Acute Liver Failure in Children



Fig. 70.1
Pathogenesis of liver cell injury is multifactorial with several factors influencing liver cell death and regeneration. When the net result is liver cell loss beyond a critical mass required maintain normal body function, liver failure sets in





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Fig. 70.2
Except for Von Willebrand factor and tissue plasminogen activator, liver is the major site for synthesis of clotting factors. Factors V synthesis is first to be affected and factor VII have the shortest half-lives and are theoretically more sensitive markers than INR of hepatic synthetic function. INR international normalized ratio



Definition


“Fulminant liver failure” was coined by Trey and Davidson 40 years ago to define onset of hepatic encephalopathy (HE) within 8 weeks of appearance of symptoms of liver dysfunction in an otherwise healthy individual with no prior history of liver disease . O’Grady and colleagues categorized ALF as “hyperacute (1 week), acute (1–4 weeks) and subacute failure (5–12 weeks)” depending on the interval between jaundice and onset of encephalopathy, for prognostication purpose [2]. It is difficult to use adult-based definitions in children, as encephalopathy is a late sign and sometimes ALF has in utero onset and so time quantification would be difficult [3]. Acknowledging the fact that diagnosing encephalopathy in children is difficult and often a late and terminal event, Bhaduri and Vergani proposed the definition of ALF as “A rare multisystem disorder in which severe impairment of liver function with or without encephalopathy, occurs in association with hepatocellular necrosis in a patient with no recognized underlying chronic liver disease” [4]. Even this definition does not seemed to be clear as the term “severe impairment of liver function” in the definition did not have any objective quantification values of liver function and so there was a lot of subjective variation in diagnosing ALF .

The pediatric acute liver failure study group (PALFSG) developed a working definition to identify ALF in children without interobserver variation. PALFSG used international normalized ratio (INR) in the background of acute liver disease as an objective measurement to demarcate acute hepatitis and ALF. As per PALFSG, ALF is defined as (i) hepatic-based coagulopathy defined as a prothrombin time (PT) 15 s or INR 1.5 not corrected by vitamin K in the presence of clinical HE or a PT 20 s or INR 2.0 regardless of the presence or absence of clinical HE, [5] (ii) biochemical evidence of acute liver injury, and (iii) no known evidence of chronic liver disease[6]. Asymptomatic preexisting liver disease, which manifests acutely, should be considered as ALF, if they fulfill the diagnostic criteria, as in acute fulminant Wilson’s disease .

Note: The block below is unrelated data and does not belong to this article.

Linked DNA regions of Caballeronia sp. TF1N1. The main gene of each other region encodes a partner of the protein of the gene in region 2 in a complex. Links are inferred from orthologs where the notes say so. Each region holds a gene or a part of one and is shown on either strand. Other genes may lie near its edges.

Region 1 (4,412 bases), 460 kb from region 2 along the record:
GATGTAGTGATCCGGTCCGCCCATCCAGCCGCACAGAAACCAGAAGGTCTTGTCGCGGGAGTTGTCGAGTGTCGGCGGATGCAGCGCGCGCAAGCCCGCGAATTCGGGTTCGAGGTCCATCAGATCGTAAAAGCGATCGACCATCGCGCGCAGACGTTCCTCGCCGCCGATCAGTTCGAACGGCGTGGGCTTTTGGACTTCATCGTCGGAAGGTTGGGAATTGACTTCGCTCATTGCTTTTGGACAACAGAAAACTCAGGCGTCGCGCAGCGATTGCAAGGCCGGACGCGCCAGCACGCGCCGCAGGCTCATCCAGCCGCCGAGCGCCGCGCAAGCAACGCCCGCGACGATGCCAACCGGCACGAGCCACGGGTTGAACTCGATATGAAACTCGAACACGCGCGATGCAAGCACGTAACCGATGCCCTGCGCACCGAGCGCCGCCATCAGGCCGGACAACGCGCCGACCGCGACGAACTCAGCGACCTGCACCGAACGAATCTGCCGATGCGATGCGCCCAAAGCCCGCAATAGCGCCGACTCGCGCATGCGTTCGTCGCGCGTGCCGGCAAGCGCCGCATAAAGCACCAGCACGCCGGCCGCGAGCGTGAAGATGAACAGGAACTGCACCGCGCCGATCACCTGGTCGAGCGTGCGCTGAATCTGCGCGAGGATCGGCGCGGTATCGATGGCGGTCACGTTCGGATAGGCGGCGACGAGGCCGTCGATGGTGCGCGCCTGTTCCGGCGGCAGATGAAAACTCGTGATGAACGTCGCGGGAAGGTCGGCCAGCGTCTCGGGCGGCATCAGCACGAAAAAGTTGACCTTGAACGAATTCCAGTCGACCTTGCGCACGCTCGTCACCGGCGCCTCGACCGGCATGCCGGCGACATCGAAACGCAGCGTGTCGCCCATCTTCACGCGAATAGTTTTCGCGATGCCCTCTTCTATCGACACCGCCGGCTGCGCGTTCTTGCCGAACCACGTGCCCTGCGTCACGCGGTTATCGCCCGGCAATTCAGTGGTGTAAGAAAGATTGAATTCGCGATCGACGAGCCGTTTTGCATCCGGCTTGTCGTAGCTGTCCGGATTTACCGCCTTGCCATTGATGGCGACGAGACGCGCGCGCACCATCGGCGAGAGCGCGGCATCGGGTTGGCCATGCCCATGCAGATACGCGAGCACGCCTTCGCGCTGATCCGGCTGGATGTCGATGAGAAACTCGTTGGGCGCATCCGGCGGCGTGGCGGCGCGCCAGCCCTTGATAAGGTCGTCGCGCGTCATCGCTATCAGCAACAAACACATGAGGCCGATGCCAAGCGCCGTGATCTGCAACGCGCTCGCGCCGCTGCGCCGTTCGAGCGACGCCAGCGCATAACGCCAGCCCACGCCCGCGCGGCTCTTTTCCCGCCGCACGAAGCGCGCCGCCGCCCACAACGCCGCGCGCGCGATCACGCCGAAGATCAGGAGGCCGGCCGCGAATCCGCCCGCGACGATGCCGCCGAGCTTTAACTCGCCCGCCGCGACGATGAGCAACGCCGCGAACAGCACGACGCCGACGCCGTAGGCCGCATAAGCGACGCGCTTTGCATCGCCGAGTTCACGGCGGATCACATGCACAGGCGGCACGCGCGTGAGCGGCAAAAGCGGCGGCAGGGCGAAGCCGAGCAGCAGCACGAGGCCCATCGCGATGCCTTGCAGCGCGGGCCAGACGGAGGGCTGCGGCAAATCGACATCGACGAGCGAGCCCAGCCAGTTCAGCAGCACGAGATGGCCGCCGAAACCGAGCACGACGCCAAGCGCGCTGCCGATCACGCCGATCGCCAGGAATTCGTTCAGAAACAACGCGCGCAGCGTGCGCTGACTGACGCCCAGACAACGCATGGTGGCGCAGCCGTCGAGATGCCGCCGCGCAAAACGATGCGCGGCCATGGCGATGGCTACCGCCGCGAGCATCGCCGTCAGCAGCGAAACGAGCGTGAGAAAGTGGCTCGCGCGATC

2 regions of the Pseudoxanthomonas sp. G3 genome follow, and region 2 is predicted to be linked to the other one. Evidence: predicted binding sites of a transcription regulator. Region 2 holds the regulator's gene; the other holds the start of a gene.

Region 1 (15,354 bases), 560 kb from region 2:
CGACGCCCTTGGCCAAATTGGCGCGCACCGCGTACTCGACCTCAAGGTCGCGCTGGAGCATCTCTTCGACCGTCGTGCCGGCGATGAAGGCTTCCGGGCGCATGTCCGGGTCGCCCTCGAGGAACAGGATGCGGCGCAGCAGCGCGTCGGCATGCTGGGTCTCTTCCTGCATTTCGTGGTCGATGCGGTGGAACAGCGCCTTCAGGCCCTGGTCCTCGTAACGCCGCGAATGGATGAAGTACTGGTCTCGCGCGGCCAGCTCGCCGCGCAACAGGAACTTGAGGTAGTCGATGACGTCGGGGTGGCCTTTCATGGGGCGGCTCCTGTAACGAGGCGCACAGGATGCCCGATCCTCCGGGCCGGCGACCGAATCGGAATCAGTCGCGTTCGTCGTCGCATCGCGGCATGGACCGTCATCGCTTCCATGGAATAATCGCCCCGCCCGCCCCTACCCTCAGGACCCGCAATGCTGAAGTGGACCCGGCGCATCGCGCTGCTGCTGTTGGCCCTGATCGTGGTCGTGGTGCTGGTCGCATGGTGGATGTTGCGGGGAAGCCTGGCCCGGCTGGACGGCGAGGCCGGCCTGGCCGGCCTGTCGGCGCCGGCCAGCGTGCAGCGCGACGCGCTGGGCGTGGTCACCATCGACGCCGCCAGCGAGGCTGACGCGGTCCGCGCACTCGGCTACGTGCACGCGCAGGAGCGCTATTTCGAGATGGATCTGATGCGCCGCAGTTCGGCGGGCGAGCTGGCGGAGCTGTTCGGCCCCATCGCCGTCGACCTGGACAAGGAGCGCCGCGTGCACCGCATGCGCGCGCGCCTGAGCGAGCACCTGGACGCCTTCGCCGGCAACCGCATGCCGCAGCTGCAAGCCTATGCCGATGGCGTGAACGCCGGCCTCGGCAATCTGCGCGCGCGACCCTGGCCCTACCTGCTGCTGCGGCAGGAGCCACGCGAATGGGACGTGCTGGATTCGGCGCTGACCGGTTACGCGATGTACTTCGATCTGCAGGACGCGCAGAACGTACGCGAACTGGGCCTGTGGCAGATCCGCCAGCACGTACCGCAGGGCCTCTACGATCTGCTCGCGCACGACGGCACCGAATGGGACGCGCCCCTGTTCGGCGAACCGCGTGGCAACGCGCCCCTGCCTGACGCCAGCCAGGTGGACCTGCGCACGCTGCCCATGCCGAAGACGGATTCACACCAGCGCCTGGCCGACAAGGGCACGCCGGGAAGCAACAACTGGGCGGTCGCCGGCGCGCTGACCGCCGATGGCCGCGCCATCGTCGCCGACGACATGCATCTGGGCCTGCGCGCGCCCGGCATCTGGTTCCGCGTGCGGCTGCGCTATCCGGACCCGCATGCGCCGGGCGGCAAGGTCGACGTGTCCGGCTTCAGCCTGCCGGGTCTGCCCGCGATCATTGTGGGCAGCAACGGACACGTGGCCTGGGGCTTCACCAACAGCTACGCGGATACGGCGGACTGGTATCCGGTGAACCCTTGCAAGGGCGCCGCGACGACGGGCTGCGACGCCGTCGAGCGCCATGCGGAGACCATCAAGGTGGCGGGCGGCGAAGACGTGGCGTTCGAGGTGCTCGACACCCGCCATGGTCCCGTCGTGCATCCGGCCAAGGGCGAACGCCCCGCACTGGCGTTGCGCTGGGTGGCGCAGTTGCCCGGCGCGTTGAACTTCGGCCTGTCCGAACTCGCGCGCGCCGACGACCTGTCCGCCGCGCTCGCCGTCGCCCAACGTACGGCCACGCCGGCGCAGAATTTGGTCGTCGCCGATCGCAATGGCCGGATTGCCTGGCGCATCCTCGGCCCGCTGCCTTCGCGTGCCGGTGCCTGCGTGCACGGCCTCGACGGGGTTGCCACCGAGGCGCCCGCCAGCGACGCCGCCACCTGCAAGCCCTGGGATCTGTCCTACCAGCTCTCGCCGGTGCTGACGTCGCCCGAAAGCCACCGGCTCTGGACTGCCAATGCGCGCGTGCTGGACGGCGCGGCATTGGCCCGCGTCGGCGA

Coagulopathy is not only a key criterion in diagnosing pediatric ALF but also acts as a prognostic marker. Due to short half of several liver-based clotting factors, PT/INR functions as a dynamic marker of synthetic inadequacy due to loss of liver cells in ALF. Factors II, VII, IX, and X depends on vitamin K to convert them into active form. Correction of coagulopathy by intravenous vitamin K differentiates between vitamin K deficiency due to decreased absorption from liver synthetic failure. Isolated prolonged APTR is not due to liver disease, as factor VII in extrinsic pathway (Fig. 70.3) has the shortest half-life (4–6 h) of the vitamin K-dependent factors, therefore is the first factor depleted in ALF and invariably affects INR. Coagulopathy secondary to disseminated intravascular coagulation (DIC) precipitated by infection is common in acute liver injury and so it is essential to rule out DIC before making a diagnosis of ALF based on INR .



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Fig. 70.3
Liver cell injury leads on to release several toxic substances that causes secondary organ dysfunction, this leads on to a vicious cycle of autointoxication. APTT Activated Partial Thromboplastin Time, APTR Activated Partial Thromboplastin Ratio, PT prothrombin time, INR international normalized ratio


Etiology


The etiologies of ALF differ with age groups and geographic location . In Southeast Asia and Latin America, viral hepatitis A and E are the most common cause of ALF in children while in Northern America and Europe etiology remains elusive (indeterminate) in majority of children [7]. Certain disorders, such as neonatal hemochromatosis, are very unique to pediatric population. The exact incidence of ALF in pediatric age group is not known but probably the overall annual incidence of ALF in USA is around 5.5/million population among all ages [8] .